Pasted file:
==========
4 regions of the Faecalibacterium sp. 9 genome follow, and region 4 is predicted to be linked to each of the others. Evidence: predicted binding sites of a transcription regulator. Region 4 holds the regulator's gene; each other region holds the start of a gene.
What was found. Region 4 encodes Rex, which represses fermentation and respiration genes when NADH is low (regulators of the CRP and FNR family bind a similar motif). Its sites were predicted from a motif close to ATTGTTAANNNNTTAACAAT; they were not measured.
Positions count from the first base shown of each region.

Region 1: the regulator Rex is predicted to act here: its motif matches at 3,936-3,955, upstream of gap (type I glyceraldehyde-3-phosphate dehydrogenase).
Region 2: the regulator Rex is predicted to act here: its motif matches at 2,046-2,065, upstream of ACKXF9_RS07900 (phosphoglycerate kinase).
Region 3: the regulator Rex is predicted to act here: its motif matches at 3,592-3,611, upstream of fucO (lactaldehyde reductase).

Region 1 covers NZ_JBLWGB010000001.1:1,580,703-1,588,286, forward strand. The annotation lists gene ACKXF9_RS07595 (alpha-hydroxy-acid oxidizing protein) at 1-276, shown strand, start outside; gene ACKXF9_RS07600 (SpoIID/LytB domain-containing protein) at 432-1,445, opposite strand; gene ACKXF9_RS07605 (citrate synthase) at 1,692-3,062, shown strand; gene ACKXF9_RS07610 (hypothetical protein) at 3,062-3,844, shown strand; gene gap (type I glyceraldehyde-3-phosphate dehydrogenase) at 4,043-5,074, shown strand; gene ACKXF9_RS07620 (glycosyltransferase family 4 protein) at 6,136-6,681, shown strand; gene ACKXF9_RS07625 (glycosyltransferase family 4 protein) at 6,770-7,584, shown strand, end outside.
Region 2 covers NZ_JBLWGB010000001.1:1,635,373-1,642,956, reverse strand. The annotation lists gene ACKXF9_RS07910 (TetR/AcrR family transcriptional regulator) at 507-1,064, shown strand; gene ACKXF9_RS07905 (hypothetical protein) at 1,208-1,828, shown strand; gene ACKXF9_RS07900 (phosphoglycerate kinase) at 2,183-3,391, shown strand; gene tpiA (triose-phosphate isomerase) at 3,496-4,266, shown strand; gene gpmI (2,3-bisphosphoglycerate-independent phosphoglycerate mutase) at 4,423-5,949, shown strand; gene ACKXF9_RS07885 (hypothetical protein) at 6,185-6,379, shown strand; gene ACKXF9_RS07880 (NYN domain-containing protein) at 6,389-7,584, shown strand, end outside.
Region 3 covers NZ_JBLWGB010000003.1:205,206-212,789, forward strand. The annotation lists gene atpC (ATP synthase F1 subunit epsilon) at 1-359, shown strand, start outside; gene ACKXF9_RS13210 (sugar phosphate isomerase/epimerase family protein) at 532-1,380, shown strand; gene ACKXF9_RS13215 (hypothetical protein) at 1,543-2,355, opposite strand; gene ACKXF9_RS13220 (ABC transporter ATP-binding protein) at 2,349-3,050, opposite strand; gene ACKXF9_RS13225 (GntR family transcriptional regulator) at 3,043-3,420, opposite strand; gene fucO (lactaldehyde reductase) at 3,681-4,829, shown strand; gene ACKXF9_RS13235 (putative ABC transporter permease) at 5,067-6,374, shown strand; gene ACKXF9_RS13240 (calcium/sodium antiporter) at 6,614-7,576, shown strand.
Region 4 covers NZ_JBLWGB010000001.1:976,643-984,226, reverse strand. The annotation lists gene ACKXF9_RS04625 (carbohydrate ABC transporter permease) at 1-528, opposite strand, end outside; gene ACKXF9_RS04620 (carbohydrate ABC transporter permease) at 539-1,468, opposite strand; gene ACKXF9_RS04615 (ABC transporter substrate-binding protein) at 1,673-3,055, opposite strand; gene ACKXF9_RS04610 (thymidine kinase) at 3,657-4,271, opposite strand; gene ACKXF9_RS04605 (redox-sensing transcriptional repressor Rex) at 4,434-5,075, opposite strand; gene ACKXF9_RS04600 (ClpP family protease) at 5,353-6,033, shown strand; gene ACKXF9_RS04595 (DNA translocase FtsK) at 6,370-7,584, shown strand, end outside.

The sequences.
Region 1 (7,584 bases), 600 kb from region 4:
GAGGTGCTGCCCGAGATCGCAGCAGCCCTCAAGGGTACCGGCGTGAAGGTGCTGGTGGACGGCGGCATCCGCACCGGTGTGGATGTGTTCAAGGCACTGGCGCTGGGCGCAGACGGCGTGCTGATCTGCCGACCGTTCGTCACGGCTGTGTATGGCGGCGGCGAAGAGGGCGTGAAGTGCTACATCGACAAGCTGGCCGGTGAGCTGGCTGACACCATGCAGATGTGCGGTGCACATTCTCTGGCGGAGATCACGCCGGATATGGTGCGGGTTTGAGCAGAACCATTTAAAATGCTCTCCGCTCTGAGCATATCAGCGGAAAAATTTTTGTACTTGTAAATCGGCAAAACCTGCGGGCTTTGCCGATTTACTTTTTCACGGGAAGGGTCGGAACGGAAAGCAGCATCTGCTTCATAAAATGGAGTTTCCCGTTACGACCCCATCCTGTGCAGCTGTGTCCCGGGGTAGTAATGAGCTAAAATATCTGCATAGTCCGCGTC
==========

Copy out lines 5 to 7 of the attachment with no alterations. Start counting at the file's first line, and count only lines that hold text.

Region 2: the regulator Rex is predicted to act here: its motif matches at 2,046-2,065, upstream of ACKXF9_RS07900 (phosphoglycerate kinase).
Region 3: the regulator Rex is predicted to act here: its motif matches at 3,592-3,611, upstream of fucO (lactaldehyde reductase).

Region 1 covers NZ_JBLWGB010000001.1:1,580,703-1,588,286, forward strand. The annotation lists gene ACKXF9_RS07595 (alpha-hydroxy-acid oxidizing protein) at 1-276, shown strand, start outside; gene ACKXF9_RS07600 (SpoIID/LytB domain-containing protein) at 432-1,445, opposite strand; gene ACKXF9_RS07605 (citrate synthase) at 1,692-3,062, shown strand; gene ACKXF9_RS07610 (hypothetical protein) at 3,062-3,844, shown strand; gene gap (type I glyceraldehyde-3-phosphate dehydrogenase) at 4,043-5,074, shown strand; gene ACKXF9_RS07620 (glycosyltransferase family 4 protein) at 6,136-6,681, shown strand; gene ACKXF9_RS07625 (glycosyltransferase family 4 protein) at 6,770-7,584, shown strand, end outside.